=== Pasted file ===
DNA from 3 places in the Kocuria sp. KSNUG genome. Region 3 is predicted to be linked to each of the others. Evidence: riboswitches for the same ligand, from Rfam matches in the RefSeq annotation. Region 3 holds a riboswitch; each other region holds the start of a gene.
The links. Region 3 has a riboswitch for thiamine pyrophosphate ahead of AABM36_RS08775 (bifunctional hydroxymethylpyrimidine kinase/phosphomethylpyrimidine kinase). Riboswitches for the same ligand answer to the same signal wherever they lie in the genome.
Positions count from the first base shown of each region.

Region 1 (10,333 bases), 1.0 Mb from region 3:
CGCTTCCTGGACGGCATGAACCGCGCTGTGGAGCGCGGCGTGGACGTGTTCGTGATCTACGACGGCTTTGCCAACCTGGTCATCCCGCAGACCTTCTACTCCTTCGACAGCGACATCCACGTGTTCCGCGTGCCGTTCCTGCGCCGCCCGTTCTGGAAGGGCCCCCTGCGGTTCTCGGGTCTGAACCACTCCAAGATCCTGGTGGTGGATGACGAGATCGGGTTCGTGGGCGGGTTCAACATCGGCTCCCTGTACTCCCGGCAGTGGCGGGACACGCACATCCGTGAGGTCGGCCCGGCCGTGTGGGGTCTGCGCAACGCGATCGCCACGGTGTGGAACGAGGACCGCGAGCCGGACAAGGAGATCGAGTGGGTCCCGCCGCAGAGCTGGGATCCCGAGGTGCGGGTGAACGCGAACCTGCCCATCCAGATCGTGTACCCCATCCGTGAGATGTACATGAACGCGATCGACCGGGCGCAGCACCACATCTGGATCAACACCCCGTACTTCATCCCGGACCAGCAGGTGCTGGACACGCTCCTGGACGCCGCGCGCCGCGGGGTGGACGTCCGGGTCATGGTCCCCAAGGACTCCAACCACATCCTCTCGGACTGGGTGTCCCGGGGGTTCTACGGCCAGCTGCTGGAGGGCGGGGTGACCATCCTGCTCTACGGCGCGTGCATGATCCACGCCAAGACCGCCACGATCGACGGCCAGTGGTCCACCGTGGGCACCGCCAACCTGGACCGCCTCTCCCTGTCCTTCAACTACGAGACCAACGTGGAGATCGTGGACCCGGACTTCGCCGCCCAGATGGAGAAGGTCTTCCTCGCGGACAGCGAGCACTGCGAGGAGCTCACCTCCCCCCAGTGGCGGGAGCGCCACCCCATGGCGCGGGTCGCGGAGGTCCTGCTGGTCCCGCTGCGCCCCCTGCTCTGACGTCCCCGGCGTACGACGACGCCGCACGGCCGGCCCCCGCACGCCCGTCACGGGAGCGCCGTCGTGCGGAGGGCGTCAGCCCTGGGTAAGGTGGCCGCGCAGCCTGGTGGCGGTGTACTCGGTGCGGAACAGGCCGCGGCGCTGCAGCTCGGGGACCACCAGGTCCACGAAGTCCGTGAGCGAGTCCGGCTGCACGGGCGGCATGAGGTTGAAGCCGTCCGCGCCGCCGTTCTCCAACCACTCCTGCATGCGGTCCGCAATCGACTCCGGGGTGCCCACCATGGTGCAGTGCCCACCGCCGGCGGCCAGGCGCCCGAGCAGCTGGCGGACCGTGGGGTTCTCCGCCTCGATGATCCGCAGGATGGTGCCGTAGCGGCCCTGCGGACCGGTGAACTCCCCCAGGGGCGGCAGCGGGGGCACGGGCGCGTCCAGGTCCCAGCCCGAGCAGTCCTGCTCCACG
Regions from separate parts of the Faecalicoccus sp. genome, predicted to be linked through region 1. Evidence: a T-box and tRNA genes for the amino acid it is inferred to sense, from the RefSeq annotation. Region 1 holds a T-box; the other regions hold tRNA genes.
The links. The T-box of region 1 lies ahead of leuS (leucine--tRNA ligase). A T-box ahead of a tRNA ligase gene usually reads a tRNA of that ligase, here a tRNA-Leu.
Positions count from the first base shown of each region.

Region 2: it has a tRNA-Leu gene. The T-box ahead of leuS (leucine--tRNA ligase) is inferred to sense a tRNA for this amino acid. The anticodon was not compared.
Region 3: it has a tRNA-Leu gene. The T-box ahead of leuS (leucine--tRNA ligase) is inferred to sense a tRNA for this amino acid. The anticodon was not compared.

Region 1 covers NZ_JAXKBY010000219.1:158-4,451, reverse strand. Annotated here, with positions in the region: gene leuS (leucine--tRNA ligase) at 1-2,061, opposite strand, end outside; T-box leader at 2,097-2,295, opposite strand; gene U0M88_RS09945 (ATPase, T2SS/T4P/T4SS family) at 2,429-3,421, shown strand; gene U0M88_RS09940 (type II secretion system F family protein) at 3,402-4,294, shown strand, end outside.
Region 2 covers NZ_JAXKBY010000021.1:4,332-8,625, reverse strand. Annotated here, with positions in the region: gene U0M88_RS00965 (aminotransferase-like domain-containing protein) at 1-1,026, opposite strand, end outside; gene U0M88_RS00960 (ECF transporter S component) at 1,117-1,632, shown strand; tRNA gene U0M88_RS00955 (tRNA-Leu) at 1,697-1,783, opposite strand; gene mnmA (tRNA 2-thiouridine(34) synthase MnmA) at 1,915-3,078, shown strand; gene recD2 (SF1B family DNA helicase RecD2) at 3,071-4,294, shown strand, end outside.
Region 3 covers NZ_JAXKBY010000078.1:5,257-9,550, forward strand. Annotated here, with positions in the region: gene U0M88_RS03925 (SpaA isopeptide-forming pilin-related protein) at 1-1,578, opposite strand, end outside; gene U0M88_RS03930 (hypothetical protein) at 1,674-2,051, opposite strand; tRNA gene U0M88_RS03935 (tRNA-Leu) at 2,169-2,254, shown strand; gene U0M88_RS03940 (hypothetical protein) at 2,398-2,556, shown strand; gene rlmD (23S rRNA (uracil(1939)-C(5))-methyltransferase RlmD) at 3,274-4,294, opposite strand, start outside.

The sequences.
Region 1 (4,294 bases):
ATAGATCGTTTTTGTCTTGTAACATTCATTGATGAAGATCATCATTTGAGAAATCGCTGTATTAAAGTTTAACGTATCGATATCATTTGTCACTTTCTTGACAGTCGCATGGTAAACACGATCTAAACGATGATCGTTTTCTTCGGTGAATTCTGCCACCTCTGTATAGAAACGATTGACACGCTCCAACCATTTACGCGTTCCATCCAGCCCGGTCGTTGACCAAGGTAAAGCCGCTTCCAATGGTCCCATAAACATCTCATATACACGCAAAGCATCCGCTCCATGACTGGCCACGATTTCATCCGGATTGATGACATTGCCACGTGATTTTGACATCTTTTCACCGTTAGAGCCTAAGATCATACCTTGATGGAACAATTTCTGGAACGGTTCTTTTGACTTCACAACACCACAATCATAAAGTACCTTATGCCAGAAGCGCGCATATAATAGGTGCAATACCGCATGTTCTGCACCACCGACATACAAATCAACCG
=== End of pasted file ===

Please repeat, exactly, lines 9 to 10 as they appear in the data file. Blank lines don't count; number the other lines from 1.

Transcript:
Region 2: it has a tRNA-Leu gene. The T-box ahead of leuS (leucine--tRNA ligase) is inferred to sense a tRNA for this amino acid. The anticodon was not compared.
Region 3: it has a tRNA-Leu gene. The T-box ahead of leuS (leucine--tRNA ligase) is inferred to sense a tRNA for this amino acid. The anticodon was not compared.